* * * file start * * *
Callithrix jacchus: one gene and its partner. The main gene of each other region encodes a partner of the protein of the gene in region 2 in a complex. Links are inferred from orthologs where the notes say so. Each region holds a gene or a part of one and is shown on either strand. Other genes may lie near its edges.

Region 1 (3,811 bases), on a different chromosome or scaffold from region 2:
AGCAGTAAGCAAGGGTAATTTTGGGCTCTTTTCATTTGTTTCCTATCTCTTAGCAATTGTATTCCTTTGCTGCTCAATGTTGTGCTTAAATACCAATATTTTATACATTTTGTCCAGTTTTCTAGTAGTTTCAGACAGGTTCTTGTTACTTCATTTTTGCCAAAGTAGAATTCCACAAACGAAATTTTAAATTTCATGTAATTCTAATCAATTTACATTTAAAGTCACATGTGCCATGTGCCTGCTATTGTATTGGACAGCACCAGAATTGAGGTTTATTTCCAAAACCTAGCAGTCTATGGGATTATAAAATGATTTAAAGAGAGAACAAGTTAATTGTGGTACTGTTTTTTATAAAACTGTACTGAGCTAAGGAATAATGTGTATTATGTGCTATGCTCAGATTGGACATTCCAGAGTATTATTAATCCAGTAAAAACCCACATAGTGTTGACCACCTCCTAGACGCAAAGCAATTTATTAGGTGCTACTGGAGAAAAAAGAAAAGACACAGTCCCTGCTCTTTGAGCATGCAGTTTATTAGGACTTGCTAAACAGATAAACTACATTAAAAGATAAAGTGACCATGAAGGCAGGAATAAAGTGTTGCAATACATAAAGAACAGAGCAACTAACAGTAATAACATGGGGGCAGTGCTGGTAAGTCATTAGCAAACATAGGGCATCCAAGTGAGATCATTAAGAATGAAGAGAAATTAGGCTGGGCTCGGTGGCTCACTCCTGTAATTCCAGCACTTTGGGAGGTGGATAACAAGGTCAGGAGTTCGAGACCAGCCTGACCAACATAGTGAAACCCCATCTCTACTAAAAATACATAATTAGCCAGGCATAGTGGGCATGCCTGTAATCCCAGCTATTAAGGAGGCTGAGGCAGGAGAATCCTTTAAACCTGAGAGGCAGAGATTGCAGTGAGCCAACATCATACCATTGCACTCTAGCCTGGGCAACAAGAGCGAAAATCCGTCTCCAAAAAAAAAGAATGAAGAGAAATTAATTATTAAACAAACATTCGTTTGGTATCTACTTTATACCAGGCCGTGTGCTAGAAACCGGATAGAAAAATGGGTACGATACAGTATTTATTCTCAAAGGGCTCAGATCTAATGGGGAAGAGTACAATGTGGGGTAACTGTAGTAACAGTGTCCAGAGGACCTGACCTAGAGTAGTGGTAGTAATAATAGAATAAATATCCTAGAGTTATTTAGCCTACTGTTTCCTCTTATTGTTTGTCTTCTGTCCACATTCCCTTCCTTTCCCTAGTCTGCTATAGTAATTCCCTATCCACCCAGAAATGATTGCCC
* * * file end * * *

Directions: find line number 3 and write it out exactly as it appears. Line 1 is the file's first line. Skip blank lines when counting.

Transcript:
AGCAGTAAGCAAGGGTAATTTTGGGCTCTTTTCATTTGTTTCCTATCTCTTAGCAATTGTATTCCTTTGCTGCTCAATGTTGTGCTTAAATACCAATATTTTATACATTTTGTCCAGTTTTCTAGTAGTTTCAGACAGGTTCTTGTTACTTCATTTTTGCCAAAGTAGAATTCCACAAACGAAATTTTAAATTTCATGTAATTCTAATCAATTTACATTTAAAGTCACATGTGCCATGTGCCTGCTATTGTATTGGACAGCACCAGAATTGAGGTTTATTTCCAAAACCTAGCAGTCTATGGGATTATAAAATGATTTAAAGAGAGAACAAGTTAATTGTGGTACTGTTTTTTATAAAACTGTACTGAGCTAAGGAATAATGTGTATTATGTGCTATGCTCAGATTGGACATTCCAGAGTATTATTAATCCAGTAAAAACCCACATAGTGTTGACCACCTCCTAGACGCAAAGCAATTTATTAGGTGCTACTGGAGAAAAAAGAAAAGACACAGTCCCTGCTCTTTGAGCATGCAGTTTATTAGGACTTGCTAAACAGATAAACTACATTAAAAGATAAAGTGACCATGAAGGCAGGAATAAAGTGTTGCAATACATAAAGAACAGAGCAACTAACAGTAATAACATGGGGGCAGTGCTGGTAAGTCATTAGCAAACATAGGGCATCCAAGTGAGATCATTAAGAATGAAGAGAAATTAGGCTGGGCTCGGTGGCTCACTCCTGTAATTCCAGCACTTTGGGAGGTGGATAACAAGGTCAGGAGTTCGAGACCAGCCTGACCAACATAGTGAAACCCCATCTCTACTAAAAATACATAATTAGCCAGGCATAGTGGGCATGCCTGTAATCCCAGCTATTAAGGAGGCTGAGGCAGGAGAATCCTTTAAACCTGAGAGGCAGAGATTGCAGTGAGCCAACATCATACCATTGCACTCTAGCCTGGGCAACAAGAGCGAAAATCCGTCTCCAAAAAAAAAGAATGAAGAGAAATTAATTATTAAACAAACATTCGTTTGGTATCTACTTTATACCAGGCCGTGTGCTAGAAACCGGATAGAAAAATGGGTACGATACAGTATTTATTCTCAAAGGGCTCAGATCTAATGGGGAAGAGTACAATGTGGGGTAACTGTAGTAACAGTGTCCAGAGGACCTGACCTAGAGTAGTGGTAGTAATAATAGAATAAATATCCTAGAGTTATTTAGCCTACTGTTTCCTCTTATTGTTTGTCTTCTGTCCACATTCCCTTCCTTTCCCTAGTCTGCTATAGTAATTCCCTATCCACCCAGAAATGATTGCCC